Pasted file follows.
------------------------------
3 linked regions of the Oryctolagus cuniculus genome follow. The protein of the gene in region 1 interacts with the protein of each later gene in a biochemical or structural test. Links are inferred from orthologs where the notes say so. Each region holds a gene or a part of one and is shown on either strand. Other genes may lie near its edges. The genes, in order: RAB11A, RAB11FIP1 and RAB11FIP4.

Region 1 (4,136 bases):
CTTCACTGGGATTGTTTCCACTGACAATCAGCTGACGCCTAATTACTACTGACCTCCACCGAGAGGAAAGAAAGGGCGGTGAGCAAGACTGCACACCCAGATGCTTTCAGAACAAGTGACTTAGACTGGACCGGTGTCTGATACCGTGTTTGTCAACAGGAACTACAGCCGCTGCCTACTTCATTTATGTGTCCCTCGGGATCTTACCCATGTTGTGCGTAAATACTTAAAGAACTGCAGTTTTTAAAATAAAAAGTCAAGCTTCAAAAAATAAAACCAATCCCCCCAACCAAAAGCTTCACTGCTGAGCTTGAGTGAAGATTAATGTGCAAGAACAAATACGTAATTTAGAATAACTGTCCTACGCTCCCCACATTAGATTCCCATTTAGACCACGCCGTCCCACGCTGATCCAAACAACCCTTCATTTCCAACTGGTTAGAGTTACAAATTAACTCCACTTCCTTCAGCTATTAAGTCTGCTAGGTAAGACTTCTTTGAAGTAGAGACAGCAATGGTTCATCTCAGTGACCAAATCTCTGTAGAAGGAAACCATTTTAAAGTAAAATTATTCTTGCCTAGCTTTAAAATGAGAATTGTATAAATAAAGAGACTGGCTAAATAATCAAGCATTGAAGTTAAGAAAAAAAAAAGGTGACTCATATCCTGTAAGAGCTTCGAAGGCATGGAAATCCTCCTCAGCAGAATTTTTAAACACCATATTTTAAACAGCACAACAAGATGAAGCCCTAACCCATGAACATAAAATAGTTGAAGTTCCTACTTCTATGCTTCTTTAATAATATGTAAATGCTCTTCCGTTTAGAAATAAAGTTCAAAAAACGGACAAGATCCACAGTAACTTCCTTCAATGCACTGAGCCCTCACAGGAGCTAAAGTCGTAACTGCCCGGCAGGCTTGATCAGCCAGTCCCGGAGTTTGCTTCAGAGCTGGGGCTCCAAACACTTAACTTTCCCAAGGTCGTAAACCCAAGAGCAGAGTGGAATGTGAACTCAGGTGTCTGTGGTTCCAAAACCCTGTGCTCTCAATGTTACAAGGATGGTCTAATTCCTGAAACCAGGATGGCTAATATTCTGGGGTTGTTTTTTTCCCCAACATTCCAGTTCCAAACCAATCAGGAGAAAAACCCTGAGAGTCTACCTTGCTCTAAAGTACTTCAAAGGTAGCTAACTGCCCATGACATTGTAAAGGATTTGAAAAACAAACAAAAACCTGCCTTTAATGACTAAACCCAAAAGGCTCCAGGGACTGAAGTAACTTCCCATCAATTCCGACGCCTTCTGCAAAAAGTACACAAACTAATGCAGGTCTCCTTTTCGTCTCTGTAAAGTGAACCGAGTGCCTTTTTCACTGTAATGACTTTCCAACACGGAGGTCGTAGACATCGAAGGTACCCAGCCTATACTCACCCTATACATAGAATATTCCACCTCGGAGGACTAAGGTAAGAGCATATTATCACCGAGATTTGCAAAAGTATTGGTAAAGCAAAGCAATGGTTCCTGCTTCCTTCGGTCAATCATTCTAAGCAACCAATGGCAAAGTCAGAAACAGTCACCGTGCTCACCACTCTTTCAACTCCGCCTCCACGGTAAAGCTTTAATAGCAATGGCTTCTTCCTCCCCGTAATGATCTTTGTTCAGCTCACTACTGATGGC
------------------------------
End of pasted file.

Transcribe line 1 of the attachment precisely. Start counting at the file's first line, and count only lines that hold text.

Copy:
3 linked regions of the Oryctolagus cuniculus genome follow. The protein of the gene in region 1 interacts with the protein of each later gene in a biochemical or structural test. Links are inferred from orthologs where the notes say so. Each region holds a gene or a part of one and is shown on either strand. Other genes may lie near its edges. The genes, in order: RAB11A, RAB11FIP1 and RAB11FIP4.